India's prime minister Saturday called together the country's top
military and intelligence chiefs. Officials say he wanted details on
the Mumbai terrorist attacks and the responsive actions being taken. In
New Delhi, VOA Correspondent Steve Herman reports the government is
finding itself under immediate pressure to show its resolve amid
On the day local elections were held in
New Delhi, with polling underway in five other states and Mumbai
counting bodies from the terror attack, top government officials
huddled in the capital.
An Indian academic security specialist
predicts little will result from the high-level meetings. Brahma
Chellaney of the Center for Policy Research believes Indians have
become accustomed to terrorism. He says officials lack the political
will to make fundamental changes, even after this attack, which he
considers the worst since September, 2001.
"Just the way
people here have come to accept corruption they've come to accept a
high level of terrorism," said Chellaney. "It's like a part of life.
This is a kind of attitude which you will not see in most other parts
of the world. This is a terrorist siege of India. This is the whole
country being held hostage again and again by small bands of terrorists
who obviously have the backing of some important actors outside."
politicians are wasting no time portraying Prime Minister Manmohan
Singh and his allies as soft. Some of the political voices on the right
also emphasize Pakistan and Islamic extremists as culprits, threatening
to worsen tensions between India's majority Hindu and minority Muslim
The nationalist BJP party, for example, in Friday
newspapers, ran front-page advertisements illustrated with bloody
graphics. It called the government weak, unwilling and incapable of
fighting terror. India's science minister, speaking on behalf of the
governing coalition's top party, Congress, called the ads "a matter of
Some television news channels have been
running scrolling commentary from viewers calling for revenge against
the culprits and demanding harsher security measures.
studies professor Brahma Chellaney tells VOA News the government has
resisted tougher relevant laws, fearing their misuse.
a big political controversy in India about counter-terror laws,"he
said. "I don't like special laws for the purpose of combating
terrorism. But the reality is when you are under siege you need certain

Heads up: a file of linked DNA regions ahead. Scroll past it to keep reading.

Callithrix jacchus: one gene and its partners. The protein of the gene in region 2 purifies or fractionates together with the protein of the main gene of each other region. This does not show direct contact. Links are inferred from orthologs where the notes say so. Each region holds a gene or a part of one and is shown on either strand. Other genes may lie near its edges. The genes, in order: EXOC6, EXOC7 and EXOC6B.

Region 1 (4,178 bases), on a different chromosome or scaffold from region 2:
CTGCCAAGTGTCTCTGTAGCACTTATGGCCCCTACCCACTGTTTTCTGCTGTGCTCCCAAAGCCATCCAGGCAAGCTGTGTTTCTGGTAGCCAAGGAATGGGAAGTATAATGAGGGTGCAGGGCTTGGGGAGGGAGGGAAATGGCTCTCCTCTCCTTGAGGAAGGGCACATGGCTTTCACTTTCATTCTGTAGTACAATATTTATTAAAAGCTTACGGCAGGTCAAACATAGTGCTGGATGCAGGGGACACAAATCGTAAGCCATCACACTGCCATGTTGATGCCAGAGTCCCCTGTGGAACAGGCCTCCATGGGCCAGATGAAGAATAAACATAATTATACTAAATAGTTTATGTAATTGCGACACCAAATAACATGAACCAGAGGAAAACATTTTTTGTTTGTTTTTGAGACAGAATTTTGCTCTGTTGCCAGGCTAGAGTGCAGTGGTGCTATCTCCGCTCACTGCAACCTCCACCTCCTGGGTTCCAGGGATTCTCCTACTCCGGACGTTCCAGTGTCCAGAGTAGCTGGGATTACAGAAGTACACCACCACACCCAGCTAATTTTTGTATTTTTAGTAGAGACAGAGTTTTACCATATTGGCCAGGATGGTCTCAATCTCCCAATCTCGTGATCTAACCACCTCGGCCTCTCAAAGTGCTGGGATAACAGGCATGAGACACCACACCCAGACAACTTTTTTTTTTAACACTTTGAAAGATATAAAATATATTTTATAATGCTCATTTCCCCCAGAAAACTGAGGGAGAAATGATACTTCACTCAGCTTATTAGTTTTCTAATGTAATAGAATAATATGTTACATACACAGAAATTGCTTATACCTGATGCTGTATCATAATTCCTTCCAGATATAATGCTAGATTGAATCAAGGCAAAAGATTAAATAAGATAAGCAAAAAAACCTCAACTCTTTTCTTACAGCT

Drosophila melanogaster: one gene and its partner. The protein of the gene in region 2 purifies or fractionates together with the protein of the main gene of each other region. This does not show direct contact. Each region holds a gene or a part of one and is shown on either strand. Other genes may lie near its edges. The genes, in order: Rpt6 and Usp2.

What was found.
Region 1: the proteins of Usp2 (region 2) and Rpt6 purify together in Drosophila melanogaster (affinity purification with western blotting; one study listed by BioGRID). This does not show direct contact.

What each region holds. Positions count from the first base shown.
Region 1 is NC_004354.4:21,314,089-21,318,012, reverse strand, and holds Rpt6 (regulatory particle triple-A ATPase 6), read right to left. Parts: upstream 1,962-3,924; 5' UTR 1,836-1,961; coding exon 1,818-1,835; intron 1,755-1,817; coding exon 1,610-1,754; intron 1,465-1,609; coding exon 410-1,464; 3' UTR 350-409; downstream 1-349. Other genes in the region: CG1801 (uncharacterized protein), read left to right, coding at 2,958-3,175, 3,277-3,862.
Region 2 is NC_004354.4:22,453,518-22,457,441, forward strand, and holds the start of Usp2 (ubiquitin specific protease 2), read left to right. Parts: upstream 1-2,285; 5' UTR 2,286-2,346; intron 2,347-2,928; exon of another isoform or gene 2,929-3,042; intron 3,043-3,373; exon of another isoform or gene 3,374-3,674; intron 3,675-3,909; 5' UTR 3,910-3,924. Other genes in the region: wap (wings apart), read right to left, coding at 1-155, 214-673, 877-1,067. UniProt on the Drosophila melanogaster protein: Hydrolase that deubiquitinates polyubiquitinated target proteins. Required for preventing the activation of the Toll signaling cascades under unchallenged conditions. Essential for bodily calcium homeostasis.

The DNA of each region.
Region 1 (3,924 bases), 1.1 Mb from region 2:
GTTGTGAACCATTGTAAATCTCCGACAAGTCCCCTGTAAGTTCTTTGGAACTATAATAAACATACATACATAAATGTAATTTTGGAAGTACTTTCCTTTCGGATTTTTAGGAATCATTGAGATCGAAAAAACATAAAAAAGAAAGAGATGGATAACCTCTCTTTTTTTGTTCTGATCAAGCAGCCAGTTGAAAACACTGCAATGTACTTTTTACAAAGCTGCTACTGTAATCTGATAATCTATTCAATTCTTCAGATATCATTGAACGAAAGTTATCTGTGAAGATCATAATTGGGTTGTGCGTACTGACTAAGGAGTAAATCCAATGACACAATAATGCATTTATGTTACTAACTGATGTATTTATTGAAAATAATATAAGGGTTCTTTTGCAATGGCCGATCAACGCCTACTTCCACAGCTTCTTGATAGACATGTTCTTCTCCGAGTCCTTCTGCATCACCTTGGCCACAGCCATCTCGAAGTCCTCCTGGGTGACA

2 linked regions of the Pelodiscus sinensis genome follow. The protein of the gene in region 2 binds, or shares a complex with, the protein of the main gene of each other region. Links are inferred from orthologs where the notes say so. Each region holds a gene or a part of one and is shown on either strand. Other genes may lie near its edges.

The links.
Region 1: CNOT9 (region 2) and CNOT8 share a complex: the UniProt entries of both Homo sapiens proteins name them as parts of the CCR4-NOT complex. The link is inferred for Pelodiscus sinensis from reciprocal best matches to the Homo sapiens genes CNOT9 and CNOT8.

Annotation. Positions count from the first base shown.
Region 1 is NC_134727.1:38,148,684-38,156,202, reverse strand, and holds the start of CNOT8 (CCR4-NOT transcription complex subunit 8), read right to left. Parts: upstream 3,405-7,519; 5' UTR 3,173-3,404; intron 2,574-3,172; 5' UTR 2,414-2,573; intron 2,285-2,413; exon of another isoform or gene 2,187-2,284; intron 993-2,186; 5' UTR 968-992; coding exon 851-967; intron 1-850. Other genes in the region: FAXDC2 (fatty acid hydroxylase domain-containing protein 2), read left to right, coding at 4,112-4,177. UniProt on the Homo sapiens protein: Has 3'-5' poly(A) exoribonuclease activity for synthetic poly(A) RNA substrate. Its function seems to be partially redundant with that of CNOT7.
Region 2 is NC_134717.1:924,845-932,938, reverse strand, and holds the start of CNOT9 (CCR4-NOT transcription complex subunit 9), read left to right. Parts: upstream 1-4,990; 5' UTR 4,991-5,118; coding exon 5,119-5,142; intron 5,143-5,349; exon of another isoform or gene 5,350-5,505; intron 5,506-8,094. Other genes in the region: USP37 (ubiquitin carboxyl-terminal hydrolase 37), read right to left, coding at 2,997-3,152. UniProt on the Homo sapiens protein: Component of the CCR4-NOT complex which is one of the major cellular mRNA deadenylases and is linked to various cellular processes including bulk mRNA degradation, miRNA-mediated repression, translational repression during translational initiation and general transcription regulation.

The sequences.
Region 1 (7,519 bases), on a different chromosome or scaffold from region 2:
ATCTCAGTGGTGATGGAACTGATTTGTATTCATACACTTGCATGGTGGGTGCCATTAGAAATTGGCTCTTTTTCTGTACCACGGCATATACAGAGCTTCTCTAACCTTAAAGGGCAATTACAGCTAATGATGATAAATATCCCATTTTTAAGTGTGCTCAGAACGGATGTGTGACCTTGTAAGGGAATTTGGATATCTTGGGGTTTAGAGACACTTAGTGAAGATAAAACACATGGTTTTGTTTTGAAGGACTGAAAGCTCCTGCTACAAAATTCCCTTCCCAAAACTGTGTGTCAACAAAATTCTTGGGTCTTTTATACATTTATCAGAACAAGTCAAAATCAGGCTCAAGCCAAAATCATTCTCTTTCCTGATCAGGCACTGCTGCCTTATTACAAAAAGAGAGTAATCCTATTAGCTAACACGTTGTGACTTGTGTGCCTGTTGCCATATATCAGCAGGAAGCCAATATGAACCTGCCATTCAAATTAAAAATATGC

laws that will speedily bring perpetrators to justice."
Prime Minister Singh wants a new federal investigation agency to combat terror. But that is being resisted by the states.
states have been criticized for a lack of cooperation among themselves
and with the federal government in terror probes. Rivalries among
numerous state and national agencies tasked with law enforcement,
border security and intelligence gathering have also stymied past
The prime minister met with military and
intelligence chiefs as commandos still were going room to room in the
Taj Mahal Palace and Tower hotel to secure the damaged Mumbai landmark.
Notably the man in charge of domestic security, Home Minister
Shivraj Patil, was not present. Opposition leaders have been calling
for his ouster for his alleged weak response to terrorist bombings even
before the Mumbai attacks.
Patil also convened his own meeting of top officials of various military forces and law enforcement agencies.
Home Ministry's special secretary for internal security, M.L. Kumawat,
says one immediate change after the Mumbai attacks will be improved
surveillance of India's 8,000 kilometers of coastline.
was decided that there's a need to have better coordination between the
navy, coast guard and police by an institutional mechanism and further
upgrade coastal security as expeditiously as possible," he said.
Some of the terrorists used boats to infiltrate Mumbai's Colaba coast.
Minister Singh has also called for all political party leaders to meet
Sunday in the capital to discuss the attack, which has shocked the
nation and prompted calls for a clear and quick response.